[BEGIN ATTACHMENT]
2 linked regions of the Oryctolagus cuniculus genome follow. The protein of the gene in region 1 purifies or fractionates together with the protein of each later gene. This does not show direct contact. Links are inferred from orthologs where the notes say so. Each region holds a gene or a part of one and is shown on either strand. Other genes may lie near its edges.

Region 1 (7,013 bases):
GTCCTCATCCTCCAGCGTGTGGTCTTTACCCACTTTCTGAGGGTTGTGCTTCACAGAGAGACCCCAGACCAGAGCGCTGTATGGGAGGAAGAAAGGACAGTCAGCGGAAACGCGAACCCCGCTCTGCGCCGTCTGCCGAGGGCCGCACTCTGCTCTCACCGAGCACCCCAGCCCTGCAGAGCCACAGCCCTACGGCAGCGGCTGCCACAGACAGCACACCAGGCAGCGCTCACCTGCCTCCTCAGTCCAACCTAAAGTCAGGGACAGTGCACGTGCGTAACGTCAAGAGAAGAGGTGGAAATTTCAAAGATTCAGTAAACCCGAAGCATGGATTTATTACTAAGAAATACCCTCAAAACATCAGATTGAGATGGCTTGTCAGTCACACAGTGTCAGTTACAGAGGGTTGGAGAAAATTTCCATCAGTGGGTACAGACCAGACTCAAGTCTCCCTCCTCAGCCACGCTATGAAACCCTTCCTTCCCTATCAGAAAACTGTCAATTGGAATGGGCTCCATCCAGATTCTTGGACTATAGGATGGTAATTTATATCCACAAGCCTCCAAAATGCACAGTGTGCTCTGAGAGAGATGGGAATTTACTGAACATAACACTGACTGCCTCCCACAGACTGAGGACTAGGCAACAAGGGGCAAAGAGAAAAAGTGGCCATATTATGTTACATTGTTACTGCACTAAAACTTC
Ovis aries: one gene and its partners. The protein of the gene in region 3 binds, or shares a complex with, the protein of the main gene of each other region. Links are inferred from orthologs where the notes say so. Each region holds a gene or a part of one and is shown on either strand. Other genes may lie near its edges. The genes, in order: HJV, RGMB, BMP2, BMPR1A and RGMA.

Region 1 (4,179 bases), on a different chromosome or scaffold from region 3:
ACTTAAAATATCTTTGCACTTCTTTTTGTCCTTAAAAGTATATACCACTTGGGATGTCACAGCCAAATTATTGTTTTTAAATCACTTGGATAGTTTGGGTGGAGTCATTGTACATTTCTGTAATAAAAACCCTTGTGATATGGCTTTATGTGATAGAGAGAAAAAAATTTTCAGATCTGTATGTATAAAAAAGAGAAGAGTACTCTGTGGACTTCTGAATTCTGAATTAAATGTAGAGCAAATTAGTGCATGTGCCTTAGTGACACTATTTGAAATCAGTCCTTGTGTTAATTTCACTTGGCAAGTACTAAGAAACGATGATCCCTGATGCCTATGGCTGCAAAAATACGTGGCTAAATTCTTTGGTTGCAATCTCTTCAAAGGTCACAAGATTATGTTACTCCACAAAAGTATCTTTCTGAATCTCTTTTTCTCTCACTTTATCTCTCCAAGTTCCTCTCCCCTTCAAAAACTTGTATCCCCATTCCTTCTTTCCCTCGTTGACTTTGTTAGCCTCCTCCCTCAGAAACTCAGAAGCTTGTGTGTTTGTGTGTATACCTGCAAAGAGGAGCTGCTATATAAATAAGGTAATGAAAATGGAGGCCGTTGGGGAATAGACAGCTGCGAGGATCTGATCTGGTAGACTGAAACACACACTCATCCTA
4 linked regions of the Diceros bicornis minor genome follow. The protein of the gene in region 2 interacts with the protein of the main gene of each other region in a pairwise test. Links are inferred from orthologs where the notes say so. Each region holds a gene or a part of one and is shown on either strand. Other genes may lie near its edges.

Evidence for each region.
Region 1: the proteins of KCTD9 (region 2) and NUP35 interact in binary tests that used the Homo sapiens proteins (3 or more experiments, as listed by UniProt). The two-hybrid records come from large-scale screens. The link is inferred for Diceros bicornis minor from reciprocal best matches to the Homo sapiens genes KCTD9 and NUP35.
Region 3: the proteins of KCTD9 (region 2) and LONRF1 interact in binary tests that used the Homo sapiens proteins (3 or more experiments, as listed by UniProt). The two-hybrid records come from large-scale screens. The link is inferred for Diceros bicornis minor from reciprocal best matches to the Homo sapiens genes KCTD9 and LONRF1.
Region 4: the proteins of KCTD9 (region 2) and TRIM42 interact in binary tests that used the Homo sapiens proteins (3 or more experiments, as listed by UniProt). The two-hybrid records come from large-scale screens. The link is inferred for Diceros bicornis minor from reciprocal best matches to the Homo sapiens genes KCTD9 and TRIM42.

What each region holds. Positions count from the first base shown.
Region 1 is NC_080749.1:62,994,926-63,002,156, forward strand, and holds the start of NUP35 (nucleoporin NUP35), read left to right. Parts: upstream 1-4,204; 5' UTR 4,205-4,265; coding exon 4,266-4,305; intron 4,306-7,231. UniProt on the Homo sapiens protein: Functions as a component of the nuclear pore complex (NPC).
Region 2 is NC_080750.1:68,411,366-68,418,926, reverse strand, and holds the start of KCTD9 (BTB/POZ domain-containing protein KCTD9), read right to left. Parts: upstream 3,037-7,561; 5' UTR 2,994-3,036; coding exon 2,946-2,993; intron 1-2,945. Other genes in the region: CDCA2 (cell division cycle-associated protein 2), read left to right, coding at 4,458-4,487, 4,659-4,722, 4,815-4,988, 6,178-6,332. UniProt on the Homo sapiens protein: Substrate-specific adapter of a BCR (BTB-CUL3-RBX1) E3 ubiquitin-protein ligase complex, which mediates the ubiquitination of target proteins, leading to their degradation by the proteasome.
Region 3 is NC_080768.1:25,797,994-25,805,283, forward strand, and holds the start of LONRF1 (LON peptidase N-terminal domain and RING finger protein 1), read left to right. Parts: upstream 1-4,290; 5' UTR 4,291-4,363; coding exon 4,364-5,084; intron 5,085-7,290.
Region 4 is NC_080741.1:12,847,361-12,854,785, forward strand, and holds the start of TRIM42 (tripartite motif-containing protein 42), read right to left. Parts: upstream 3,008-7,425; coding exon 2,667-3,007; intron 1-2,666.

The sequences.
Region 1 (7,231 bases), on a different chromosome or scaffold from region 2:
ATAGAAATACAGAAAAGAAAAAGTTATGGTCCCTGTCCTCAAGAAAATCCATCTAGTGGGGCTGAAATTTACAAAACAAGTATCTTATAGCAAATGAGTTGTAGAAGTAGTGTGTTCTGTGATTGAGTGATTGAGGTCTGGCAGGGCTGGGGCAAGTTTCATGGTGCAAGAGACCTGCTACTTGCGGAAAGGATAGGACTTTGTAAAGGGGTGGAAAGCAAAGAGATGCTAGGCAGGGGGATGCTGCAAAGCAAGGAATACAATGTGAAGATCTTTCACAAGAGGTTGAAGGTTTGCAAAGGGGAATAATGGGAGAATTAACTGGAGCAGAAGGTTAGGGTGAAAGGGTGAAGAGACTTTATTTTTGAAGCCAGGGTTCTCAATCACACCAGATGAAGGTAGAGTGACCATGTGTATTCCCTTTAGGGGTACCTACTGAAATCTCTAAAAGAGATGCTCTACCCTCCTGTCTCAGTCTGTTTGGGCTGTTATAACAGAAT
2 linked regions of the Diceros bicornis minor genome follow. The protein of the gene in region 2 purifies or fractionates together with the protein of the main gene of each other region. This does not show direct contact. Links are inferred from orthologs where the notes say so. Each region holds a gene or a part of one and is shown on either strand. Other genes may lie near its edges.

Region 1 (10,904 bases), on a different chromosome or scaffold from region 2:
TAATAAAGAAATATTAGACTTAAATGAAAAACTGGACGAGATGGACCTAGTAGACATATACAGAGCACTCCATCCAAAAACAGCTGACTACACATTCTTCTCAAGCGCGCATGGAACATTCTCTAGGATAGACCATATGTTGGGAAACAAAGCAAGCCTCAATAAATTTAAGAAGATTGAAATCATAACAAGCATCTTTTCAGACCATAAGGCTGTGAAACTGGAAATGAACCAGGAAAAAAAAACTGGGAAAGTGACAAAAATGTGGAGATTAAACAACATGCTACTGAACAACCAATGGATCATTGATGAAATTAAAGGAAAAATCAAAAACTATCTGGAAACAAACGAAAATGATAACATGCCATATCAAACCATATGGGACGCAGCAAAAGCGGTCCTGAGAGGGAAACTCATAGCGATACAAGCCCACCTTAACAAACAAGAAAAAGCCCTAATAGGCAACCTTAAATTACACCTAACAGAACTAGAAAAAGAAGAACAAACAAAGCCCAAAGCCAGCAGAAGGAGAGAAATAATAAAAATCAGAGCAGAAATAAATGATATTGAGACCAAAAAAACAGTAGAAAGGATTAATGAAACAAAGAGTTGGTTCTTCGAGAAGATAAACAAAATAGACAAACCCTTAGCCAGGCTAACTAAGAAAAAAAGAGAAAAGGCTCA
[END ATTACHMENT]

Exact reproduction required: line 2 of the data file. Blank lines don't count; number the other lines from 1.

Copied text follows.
Region 1 (7,013 bases):